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A lot has been made of President Trump’s plan to cut $15 billion in wasteful spending through a process called rescission. But what is true about rescission and what is not can be hard to distinguish. Below we dispel some of the most popular myths about President Trump’s plan.
Myth: Rescission isn’t a real way to solve our spending problems. Congress shouldn’t be wasting precious time on a package that only cuts just under $15 billion.
Fact: Year after year, federal spending has continued to increase substantially under the leadership of both parties. As such, this is not a problem that can be fixed overnight, and, to be sure, President Trump’s rescission package is not a silver bullet. The proposal is, however, a crucial first step – and, more importantly, a test of whether Congress is truly willing to work to restore fiscal sanity in Washington. Passage of the president’s rescission package would be a constructive down payment on broader and long-overdue spending reform and set the right tone for the fiscal year 2019 budget that appropriators are currently crafting.
Myth: There is just no appetite to cut spending in Washington. Future Congresses will deal with our spending problem when it gets out of control.
Fact: Federal spending is already out of control; if Congress waits for a crisis to act, it will be too late. The 2018 omnibus bill helped push federal spending over $4 trillion for the first time —that’s equal to $33,000 for every household in the United States. Now is the time for Washington to show American taxpayers that it will not let them down. Accordingly, Congress needs to build on the rescission package with bigger and more comprehensive savings such as freezing discretionary spending for fiscal year 2019. This important step will set the stage for that fundamental assessment of all federal programs, on both the mandatory and discretionary sides of the ledger.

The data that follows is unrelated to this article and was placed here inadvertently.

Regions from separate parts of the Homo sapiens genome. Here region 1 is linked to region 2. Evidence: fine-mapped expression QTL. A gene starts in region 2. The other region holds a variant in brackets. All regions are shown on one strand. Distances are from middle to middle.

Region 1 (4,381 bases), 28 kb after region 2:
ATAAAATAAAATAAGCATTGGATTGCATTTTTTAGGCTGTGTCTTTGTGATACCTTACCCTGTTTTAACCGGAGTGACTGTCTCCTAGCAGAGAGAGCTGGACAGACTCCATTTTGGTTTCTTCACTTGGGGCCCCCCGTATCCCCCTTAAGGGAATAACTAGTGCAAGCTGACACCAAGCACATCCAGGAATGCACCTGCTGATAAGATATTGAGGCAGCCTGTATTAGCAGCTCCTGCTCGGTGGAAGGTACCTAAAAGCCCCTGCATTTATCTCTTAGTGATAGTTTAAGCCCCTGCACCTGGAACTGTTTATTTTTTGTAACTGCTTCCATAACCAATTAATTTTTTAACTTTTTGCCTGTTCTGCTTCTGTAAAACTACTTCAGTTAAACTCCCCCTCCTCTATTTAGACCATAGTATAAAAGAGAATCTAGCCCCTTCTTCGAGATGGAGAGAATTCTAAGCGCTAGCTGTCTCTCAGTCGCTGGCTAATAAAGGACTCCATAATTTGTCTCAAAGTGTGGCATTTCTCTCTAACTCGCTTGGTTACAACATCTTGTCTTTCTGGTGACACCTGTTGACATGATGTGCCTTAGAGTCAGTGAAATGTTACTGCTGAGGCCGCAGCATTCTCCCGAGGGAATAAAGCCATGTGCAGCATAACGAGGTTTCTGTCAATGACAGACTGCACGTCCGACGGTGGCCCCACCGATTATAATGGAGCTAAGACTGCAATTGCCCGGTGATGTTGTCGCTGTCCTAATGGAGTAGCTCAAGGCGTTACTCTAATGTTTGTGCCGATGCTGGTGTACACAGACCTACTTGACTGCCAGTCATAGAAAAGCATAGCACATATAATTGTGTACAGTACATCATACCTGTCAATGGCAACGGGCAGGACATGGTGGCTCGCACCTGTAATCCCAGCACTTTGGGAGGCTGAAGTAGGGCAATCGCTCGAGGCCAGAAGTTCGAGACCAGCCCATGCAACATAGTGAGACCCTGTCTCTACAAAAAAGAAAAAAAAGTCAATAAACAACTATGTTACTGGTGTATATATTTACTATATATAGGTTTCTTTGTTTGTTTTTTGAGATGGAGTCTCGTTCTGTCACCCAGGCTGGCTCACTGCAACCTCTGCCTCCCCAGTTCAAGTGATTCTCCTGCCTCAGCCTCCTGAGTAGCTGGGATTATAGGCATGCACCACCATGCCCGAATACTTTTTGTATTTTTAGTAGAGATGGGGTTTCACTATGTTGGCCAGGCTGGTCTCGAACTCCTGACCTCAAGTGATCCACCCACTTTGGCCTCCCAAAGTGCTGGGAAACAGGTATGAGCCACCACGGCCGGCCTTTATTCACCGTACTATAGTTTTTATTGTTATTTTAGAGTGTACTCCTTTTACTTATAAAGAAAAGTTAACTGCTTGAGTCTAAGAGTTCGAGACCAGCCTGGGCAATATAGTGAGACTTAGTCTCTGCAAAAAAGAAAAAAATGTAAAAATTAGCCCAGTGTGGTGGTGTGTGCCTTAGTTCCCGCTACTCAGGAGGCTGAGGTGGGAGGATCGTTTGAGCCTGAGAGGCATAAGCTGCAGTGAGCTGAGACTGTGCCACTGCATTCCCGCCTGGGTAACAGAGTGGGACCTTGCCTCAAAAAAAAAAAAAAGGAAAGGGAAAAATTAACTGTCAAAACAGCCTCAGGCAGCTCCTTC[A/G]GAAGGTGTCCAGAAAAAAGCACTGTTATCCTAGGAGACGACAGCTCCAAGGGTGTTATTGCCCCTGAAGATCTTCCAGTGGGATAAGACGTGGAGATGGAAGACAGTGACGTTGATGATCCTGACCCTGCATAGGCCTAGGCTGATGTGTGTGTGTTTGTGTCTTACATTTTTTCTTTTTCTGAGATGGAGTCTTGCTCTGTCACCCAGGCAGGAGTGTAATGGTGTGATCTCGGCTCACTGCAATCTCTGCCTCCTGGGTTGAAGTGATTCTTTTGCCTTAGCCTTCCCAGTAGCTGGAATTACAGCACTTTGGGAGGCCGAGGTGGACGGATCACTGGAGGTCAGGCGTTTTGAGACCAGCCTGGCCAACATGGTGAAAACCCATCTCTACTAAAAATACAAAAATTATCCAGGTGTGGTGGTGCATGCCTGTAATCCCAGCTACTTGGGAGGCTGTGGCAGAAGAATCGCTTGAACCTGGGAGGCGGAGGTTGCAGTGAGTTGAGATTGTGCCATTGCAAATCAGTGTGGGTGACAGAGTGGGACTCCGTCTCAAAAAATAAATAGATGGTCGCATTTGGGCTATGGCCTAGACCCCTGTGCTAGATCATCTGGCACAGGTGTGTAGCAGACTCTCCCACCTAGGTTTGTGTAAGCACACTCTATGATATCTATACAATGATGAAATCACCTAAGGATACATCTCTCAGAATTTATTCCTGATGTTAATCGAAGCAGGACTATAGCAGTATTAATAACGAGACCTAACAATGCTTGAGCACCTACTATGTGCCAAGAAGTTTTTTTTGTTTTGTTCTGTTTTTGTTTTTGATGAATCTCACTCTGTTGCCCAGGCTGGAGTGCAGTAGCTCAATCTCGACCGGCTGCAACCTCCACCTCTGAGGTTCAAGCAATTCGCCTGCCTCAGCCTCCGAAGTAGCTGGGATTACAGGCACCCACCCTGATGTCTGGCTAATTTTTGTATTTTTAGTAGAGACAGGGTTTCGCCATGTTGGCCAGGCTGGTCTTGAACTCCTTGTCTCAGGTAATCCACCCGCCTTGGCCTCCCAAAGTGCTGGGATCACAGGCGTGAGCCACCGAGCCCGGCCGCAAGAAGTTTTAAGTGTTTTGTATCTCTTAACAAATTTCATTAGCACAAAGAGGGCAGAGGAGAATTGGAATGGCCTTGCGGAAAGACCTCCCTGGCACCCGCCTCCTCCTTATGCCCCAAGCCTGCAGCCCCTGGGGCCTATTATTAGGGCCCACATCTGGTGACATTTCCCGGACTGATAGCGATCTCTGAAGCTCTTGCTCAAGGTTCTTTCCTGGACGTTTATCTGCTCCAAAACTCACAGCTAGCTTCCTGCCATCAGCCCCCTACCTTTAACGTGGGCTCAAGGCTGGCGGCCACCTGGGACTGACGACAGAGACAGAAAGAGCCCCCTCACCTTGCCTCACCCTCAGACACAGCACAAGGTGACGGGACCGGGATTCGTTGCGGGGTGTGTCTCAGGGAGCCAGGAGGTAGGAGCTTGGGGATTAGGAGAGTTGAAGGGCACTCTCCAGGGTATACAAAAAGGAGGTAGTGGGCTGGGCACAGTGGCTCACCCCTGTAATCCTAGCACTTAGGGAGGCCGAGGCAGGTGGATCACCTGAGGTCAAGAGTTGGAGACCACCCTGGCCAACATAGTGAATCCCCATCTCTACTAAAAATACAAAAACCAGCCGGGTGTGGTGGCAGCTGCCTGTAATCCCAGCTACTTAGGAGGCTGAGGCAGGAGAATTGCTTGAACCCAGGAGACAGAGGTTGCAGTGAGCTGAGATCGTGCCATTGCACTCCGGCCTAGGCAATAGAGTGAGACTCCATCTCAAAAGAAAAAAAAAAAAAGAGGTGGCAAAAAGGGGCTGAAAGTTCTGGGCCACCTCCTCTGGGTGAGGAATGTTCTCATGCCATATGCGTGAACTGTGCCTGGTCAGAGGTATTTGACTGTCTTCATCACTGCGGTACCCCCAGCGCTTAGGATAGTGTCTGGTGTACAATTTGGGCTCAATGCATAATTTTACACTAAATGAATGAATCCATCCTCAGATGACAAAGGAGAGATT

Myth: This rescission package won’t cut any actual spending.
Fact: While these are in fact cuts to expired obligation authority, funds that have remained untouched for years or funds that are unnecessary or duplicative, the fact is that Congress likes to keep these as slush funds it can cancel on its own but then repurpose them for even higher spending elsewhere. Passing this rescission package would not cut much in terms of today’s operational spending, but it will prevent spending from growing even larger next year and beyond.
Myth: This rescission package will claw back essential funding for programs like CHIP; these funds are crucial and cannot be cut.
Fact: The rescission package targets budget authority that has expired and cannot legally be spent, funds untouched for years and funds that are unnecessary or duplicative. It does not include cuts to current programs and services. For example, the proposal rescinds budget authority from the CHIP, which has long since expired, leaving taxpayer dollars just sitting in this account. It also rescinds money that is no longer needed in the Child Enrollment Contingency Fund because enrollment in the program is holding steady and not expanding. Critical CHIP functions and access to health care will not be affected in either instance. Other common-sense rescissions in the proposal include expired funds for programs expanded under the Obama stimulus; unspent funds in the Advanced Technology Vehicles Manufacturing Loan Program, which has been inactive since 2011; and funding for response to an animal disease outbreak that has since been resolved.
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